Stewartia is a hearty grower, and this one has been trimmed back several times already this season. However, simply pruning around the profile seems to create some coarse whorls and shoots that will need to be removed later anyway. So this time (mid-July) I went through the tree, branch by branch, and reduced shoots to pairs of leaves throughout the tree, and removed those shoots that were too coarse to use in the design. In essence, I did a winter pruning in mid-summer.
I wired several branches of this Stewartia over the winter, but really wanted to allow the tree to develop a rather natural branch structure, as Stewartia do well in pots. Here is a shot before leafing out:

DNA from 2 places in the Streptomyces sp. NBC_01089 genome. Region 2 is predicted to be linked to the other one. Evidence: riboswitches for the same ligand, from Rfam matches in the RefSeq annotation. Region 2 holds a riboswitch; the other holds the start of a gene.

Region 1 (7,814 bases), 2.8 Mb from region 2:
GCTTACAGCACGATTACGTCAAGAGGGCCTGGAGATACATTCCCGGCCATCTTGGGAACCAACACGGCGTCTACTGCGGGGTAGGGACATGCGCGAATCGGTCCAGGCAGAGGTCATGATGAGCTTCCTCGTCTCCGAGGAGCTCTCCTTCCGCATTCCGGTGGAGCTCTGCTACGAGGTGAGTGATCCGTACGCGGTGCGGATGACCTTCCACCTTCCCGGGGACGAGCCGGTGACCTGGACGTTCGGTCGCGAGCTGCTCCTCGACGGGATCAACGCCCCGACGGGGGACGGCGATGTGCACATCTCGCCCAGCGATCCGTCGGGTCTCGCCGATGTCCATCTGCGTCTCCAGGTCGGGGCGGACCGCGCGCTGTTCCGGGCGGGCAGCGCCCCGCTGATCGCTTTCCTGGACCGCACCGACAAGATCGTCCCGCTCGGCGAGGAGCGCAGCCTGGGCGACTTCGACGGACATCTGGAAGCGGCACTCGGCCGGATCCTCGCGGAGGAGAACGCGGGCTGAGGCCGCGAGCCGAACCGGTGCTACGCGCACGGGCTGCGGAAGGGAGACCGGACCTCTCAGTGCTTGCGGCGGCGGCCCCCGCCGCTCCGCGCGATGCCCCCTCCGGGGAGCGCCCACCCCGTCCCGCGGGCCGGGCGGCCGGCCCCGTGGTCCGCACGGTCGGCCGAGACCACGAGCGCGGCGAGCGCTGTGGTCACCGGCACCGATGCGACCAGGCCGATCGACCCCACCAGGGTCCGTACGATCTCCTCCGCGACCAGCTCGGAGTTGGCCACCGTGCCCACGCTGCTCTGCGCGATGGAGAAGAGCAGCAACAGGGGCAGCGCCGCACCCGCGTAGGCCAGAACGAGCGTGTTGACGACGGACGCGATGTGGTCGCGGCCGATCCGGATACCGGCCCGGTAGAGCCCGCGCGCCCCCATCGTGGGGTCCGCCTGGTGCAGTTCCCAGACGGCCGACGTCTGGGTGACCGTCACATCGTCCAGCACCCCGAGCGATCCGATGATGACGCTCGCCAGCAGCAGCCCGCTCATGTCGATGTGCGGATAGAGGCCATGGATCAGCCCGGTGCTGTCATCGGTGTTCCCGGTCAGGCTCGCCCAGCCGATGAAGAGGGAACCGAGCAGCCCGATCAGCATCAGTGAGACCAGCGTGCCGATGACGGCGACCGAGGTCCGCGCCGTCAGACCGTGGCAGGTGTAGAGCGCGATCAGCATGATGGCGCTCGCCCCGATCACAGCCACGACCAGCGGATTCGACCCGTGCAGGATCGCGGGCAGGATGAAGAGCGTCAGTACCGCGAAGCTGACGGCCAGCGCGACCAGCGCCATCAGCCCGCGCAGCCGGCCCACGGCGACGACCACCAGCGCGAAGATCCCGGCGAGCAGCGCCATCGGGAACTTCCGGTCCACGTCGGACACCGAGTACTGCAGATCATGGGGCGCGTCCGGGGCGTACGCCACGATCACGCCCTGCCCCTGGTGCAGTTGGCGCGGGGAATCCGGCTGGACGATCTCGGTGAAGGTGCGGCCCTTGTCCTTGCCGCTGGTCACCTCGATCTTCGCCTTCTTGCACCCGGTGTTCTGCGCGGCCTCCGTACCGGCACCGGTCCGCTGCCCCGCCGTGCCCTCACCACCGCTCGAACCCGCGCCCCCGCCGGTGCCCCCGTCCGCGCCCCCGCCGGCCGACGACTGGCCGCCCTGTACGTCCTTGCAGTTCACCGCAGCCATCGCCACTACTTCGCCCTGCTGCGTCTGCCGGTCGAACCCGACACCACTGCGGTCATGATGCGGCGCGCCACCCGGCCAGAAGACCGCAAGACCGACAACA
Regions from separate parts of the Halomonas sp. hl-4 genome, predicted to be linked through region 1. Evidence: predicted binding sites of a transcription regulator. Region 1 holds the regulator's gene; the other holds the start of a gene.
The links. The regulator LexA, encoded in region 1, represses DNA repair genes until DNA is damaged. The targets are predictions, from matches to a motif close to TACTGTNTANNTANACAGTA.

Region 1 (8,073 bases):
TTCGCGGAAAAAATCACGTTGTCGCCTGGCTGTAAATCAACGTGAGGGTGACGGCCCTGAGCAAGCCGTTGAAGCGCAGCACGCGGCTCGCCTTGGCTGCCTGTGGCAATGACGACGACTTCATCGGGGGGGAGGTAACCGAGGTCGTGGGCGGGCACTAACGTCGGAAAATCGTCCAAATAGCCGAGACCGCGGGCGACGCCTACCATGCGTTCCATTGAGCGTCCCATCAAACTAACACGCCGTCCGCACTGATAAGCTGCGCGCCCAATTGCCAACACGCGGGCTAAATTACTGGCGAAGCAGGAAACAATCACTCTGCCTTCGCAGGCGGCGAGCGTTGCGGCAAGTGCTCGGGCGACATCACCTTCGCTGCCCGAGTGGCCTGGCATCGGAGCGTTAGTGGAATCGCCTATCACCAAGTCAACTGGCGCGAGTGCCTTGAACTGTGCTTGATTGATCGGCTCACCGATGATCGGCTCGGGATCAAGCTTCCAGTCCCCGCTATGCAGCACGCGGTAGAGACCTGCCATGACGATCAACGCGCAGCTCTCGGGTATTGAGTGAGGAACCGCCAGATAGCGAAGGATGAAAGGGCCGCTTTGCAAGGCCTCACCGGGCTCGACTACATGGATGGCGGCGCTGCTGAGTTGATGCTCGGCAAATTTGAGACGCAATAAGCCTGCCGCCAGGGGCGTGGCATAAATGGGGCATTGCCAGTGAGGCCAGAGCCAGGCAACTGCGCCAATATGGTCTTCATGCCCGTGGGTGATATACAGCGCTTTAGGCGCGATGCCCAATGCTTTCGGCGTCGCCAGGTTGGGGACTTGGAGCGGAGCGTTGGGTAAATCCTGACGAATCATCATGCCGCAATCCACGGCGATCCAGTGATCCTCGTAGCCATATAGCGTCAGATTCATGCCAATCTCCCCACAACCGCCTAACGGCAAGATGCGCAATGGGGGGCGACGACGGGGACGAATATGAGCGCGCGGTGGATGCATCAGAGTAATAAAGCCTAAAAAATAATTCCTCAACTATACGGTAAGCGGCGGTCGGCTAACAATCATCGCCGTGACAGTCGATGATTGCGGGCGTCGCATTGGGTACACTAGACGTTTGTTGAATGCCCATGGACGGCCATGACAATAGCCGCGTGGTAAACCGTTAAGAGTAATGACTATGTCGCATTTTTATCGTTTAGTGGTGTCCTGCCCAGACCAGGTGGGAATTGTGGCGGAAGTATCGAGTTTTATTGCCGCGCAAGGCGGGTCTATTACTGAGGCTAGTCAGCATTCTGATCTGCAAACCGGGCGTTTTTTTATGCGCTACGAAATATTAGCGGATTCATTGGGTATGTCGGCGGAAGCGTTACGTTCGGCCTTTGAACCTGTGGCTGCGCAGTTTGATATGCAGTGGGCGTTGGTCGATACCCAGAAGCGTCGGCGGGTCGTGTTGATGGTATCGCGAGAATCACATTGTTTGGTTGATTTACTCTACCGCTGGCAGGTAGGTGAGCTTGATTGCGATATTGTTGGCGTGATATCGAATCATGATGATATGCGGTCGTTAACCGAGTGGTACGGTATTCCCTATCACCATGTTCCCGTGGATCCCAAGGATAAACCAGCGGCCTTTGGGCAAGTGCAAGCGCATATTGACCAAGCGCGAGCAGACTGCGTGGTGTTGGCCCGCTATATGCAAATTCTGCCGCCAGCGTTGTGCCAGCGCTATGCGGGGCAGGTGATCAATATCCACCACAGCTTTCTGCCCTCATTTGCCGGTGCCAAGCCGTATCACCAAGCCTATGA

Stewartia is a strong grower, and requires regular cut back. When wires were just starting to tighten, they were removed. The thin bark can scar, and I don’t want to have any scars on the branches. Below is a shot just after first pruning and wires removed in May.
After wires were removed, the tree took off growing strong again. It’s in a shady spot and dries out quickly, but also grows well. Here is a photo from a few weeks later.
Nice display shot.
In a few weeks, I’ll eliminate areas of congestion and put it back on the bench to finish the season.
This tree has been in a pot for two growing seasons now, and is coming along well.
And with the leaves now gone:
Areas that are a bit too heavy can be addressed.
A little wire, to keep it looking fairly natural, and the work for the fall is nearly done. The apex needs to be moved just a bit to the right.
A guy-wire should do the trick:
Subtle, but necessary for good balance.